Star Freshman Malik Mack Will Transfer To Georgetown in Massive Blow To Harvard


Harvard men’s basketball star freshman point guard Malik Mack will transfer to the Georgetown Hoyas next year, a major blow to a Crimson squad for which Mack was one of the sole bright spots last season.​

Mack, who declined to comment on his decision to transfer, was a standout player for Head Coach Tommy Amaker for the 2023-2024 campaign, who had heavily recruited Mack prior to his decision to attend Harvard.

The Crimson’s longtime coach congratulated Mack in a statement on Wednesday.

“I know this was a difficult but very thoughtful decision,” Amaker wrote. “I support him, I am very proud of him and I love him.”


After rebounding from mononucleosis this past fall, Mack went on to earn eight-straight Ivy League Rookie of the Week honors, a feat matched by only three other players – Michael Jordan, Adam Gore, and Evan Boudreaux. Made even more impressive by his shortened season, Mack set the single-season freshman point record for the Crimson with 413.

Mack was lethal on the offense for Harvard, scoring double digit figures in all but three games in his campaign while averaging 17.2 points, four rebounds, and 4.8 assists. Leading the Crimson in assists, points, free throw percentage, minutes per game, and steals, the freshman was awarded First-Team and Rookie of the Year ECAC honors. Mack also ended the season with the Ivy League Rookie of the Year accolade.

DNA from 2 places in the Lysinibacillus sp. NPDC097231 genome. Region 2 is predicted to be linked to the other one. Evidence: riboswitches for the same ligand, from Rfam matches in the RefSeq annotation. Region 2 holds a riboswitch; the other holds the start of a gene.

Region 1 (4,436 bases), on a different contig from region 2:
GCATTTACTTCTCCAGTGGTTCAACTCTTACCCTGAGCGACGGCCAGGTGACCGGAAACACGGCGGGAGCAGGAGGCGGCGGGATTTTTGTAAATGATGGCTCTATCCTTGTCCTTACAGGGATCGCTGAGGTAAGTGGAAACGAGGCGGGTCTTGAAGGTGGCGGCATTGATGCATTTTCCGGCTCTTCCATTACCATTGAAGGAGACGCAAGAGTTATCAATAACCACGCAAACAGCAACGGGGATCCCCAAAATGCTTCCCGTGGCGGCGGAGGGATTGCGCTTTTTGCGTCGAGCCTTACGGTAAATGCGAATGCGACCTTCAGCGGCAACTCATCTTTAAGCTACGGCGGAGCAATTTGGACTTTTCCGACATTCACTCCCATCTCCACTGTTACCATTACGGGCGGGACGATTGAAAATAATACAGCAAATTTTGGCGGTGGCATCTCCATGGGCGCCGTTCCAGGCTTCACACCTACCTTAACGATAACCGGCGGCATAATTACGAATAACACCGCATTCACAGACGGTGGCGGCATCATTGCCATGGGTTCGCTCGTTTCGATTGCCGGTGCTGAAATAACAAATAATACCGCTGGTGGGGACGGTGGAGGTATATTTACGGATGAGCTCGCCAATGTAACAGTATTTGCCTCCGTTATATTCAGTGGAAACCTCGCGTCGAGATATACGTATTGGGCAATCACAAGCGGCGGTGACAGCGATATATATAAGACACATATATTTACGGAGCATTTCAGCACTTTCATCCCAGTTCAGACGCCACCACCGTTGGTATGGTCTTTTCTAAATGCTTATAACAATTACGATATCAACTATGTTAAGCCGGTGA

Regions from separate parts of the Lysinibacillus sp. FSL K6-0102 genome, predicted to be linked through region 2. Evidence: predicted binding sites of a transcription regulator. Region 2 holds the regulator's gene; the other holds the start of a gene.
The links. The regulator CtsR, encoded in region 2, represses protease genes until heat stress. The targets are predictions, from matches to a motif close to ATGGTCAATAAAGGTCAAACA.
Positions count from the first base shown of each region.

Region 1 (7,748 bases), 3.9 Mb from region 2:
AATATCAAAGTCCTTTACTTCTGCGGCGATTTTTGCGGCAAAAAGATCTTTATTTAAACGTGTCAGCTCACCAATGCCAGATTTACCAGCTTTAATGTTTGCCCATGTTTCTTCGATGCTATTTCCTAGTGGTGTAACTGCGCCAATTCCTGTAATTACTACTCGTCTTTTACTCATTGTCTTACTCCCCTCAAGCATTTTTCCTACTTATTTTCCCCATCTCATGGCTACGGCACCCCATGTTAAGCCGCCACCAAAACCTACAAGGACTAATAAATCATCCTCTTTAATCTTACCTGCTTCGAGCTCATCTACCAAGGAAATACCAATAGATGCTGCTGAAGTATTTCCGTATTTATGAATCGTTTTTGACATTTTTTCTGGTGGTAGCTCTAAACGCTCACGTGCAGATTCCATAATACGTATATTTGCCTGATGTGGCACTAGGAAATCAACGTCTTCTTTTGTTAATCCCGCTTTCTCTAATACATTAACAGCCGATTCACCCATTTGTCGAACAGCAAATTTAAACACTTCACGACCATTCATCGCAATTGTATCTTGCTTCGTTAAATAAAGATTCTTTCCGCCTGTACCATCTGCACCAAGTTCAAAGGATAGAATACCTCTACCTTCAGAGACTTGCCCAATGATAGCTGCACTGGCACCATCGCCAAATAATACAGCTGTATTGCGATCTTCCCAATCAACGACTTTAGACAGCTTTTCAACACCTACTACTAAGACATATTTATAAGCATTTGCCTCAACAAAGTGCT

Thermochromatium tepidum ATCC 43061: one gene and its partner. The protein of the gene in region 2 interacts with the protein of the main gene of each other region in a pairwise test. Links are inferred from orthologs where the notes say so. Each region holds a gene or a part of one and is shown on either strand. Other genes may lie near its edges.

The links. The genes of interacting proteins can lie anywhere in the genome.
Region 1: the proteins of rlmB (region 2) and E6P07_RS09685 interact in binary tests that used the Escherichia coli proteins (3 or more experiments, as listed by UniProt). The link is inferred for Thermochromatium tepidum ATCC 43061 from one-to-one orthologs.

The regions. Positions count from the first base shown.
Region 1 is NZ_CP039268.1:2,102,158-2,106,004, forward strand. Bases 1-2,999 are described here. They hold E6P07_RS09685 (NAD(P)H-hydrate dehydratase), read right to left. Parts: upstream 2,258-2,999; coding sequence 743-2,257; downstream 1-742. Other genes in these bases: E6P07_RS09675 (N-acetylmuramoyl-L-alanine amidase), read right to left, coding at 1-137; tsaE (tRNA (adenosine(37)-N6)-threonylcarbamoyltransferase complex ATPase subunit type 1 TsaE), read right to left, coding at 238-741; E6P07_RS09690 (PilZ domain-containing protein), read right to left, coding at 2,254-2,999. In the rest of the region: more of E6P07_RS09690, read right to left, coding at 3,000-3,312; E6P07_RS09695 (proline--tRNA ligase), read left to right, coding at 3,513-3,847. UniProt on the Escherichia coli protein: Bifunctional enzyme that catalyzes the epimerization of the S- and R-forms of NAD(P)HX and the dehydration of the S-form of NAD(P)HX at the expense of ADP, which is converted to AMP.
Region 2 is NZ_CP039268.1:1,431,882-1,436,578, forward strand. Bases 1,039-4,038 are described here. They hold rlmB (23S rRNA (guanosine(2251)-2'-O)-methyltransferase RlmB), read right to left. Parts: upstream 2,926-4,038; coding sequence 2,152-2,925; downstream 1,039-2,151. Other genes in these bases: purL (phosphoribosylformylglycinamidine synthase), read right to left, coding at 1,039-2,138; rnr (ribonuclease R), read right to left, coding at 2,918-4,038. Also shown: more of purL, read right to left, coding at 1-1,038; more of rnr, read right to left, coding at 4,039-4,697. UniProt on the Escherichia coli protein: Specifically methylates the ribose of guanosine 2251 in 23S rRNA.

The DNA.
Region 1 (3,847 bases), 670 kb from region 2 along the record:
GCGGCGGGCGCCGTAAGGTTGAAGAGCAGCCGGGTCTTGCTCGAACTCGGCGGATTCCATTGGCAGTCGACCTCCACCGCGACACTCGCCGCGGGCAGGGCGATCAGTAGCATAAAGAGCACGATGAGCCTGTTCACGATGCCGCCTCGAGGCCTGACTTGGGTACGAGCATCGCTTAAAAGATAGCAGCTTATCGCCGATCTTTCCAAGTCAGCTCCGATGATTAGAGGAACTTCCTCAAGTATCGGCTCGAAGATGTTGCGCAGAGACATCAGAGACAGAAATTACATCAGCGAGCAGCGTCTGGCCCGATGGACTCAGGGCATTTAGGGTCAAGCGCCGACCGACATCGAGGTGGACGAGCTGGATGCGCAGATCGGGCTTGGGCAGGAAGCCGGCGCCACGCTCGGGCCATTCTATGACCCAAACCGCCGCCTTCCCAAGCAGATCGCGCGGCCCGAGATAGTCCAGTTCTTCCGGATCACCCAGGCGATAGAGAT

He will depart Cambridge with three years of eligibility to play for the Hoyas, who went 22-73 over the past three seasons. The Georgetown team is led by Ed Cooley who just wrapped up his second season at the helm of the squad. Mack’s decision to join Georgetown’s roster will be a boon to Cooley’s rebuilding efforts.

The commitment to Georgetown comes three weeks after Mack entered the transfer portal. His departure was the subject of speculation for months as Mack was expected to explore Name, Image, and Likeness deals at another school.

Mack and his family have previously spoken about weighing the benefits of a Harvard degree against the financial pressures of not having an athletic scholarship or the potential to make money through an NIL collective—an independent group funded by donors that pays players.

Harvard, and other Ivy League schools, currently has no NIL collectives—unlike Georgetown where Mack could make up to high six-figures. While the school can’t restrict donors from forming a collective, Harvard Athletic Director Erin McDermott said in a recent interview with The Crimson last week that she hasn’t heard of any interest in forming one.

Mack’s decision to transfer would confirm concerns from some alumni that Harvard’s lack of NIL collectives could cause the school to lose top talent.

McDermott acknowledged in the interview that not having an NIL collective might hurt Harvard’s competitiveness in men’s basketball, but noted that the school has historically stayed competitive despite not offering athletic scholarships.

Mack’s departure, however, will force Amaker to get creative as he looks to field a competitive team that can end the Crimson’s recent streak of missing the Ivy League Madness tournament. The Crimson have finished 5-9 in Ivy League play in each of the past three seasons.

—Staff writer Katharine A. Forst can be reached at

—Staff writer Jo B. Lemann can be reached at Follow her on X @Jo_Lemann.